4 Sep 2013

Africa’s “Agenda 2063” - a continental vision for prosperity and inclusiveness

by Sahra El Fassi. The call for 'Pan-Africanism and African Renaissance' has been echoing in the ivory towers of the African Union since the 1960s.  2013 – year of the OAU/AU Golden Jubilee – is an opportunity to put this ambitious African vision back on the political agenda. Skeptics might wonder how these lauds will resonate after the celebrations are over.

What they might have overlooked is however, that besides the congratulatory addresses and burning torches of hope and pride, the AU has actually been busy developing the Agenda 2063: an overarching strategic framework and vision for Africa over the next 50 years. At 50 years itself, the African Union Commission (AUC) turns not only to policy makers but also to African citizens and the Diaspora to enrich this vision.

Learning from the past towards a paradigm shift

In order to encourage critical African thinking and fuel constructive and policy-relevant discussions among different stakeholders, an Agenda 2063 Draft Framework has been released. This document outlines how to strategically harness the continent’s opportunities by learning from the past and building on ongoing progress. With the ultimate aim to bring about positive socioeconomic transformation in Africa, the framework places special emphasis on the mood of confidence in the future of the continent.

Some of the elements listed as critical for the continent’s dynamic positioning within the rest of the world are: pan-Africanism, regional integration, solidarity and self-reliance. Despite the creation of pan-African institutions such as the AUC and the RECs however, these have not been adequately resourced, one of the reasons being that African governments still tend to rely on international partners. The Draft Agenda hence highlights the need for strong and capable African entities, a functioning legal and regularity framework and an adequate emphasis on commitment and implementation of agreed plans, programmes, monitoring and evaluation mechanisms. The Agenda acknowledges the challenges that African countries face while it senses at the same time a continent endowed with all necessary prerequisites to unpack the Vision for 2063 and play a more significant role on the global stage.

Making the vision of Agenda 2063 a reality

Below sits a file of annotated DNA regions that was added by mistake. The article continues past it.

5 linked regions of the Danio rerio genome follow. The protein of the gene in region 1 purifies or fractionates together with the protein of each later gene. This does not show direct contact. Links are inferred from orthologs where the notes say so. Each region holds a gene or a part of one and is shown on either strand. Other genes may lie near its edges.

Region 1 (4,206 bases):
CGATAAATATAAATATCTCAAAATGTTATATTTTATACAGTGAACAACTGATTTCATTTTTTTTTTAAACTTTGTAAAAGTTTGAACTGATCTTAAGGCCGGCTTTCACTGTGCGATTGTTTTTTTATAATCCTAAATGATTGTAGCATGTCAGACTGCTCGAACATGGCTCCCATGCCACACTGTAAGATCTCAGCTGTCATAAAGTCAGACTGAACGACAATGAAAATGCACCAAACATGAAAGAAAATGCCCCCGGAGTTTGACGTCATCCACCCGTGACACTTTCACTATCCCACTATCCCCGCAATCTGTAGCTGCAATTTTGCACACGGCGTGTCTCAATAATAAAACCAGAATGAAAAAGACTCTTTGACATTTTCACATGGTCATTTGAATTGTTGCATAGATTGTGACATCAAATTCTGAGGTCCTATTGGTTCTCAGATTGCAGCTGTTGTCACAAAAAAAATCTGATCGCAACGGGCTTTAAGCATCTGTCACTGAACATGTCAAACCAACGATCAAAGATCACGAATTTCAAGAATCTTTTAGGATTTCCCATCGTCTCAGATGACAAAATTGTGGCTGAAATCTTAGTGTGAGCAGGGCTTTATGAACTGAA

Agenda 2063 builds on existing strategic frameworks that provide additional guidance to the process ahead, such as the Abuja Treaty, the plan of action for Accelerated Industrial Development in Africa (AIDA) or Africa’s Agro-industry and Agribusiness Development Initiative (3ADI). It understands a prosperous Africa as a transformed continent where economic growth is translated in wealth and employment creation, guided by sustainable environmental policies.

Some of the key drives enumerated in the Draft Framework and considered critical to achieve the change envisaged are the following: promoting science, technology and innovation, investing in human development, managing the natural resource endowment, pursuing climate-conscious development, creating capable developmental states and harnessing regional integration.

Besides these positive drivers of change, Vision 2063 tries to discern and take into account several long-term trends that will influence or present challenges to global socio-economic wellbeing. It also reveals milestones and proposes ideas to tackle Africa’s remaining essential challenges related to integration, prosperity, structural transformation, human development, good governance, technology transfer and ownership of development programmes.

As to advance their long-term development objectives all African countries will have to pursue concrete actions. These comprise for example to forge a proactive engagement strategy with emerging partners, and harness their growing economic relations with them. Encourage resource rich countries to adopt more transparent and development-oriented policies for the minerals sector and strengthen domestic and regional financial markets. Concrete steps further include the complete removal of barriers to the movement of Africans within the continent by 2015, the establishment of the Continental Free Trade Area by 2017, the Continental Common Market by 2023 or the Pan-African Economic and Monetary Union by 2028.

Pursuing these actions, African countries aim at ending their dependence on foreign aid by 2028. Since Official Development Assistance is no longer considered sustainable for Africa’s development, new vehicles for mobilizing resources such as including public–private partnerships, sovereign wealth funds or diaspora bonds are proposed.

Joint efforts to develop a continental long-term vision

No doubt, Africa has set itself an ambitious vision and the task ahead is complex. Making Vision 2063 a reality will be challenging. The current consultation process could assist in thinking ahead about a number of outstanding questions. For instance, how will the idea to include different stakeholders ensure their sustained commitment? How will the vision be translated into a plan and therefore become instrumental in ensuring that all parties involved play their role as a catalyst for development?

Trust in a common continental vision is certainly the first step into the right direction. Now the African Union needs to ensure that castles are not build in the air and instead lead the way to coherent and integrated actions. If the hopeful voice, and proud dynamism that have been demonstrated by African citizens throughout its consultation process and Agenda 2063 would be enriched by a more instrumental component, it could indeed become real.

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Photo by residentevil_stars2001.

Sahra El Fassi is a Research Assistant at ECDPM in the Africa's Change Dynamics Programme. She can be found on Twitter here: @SahraEF


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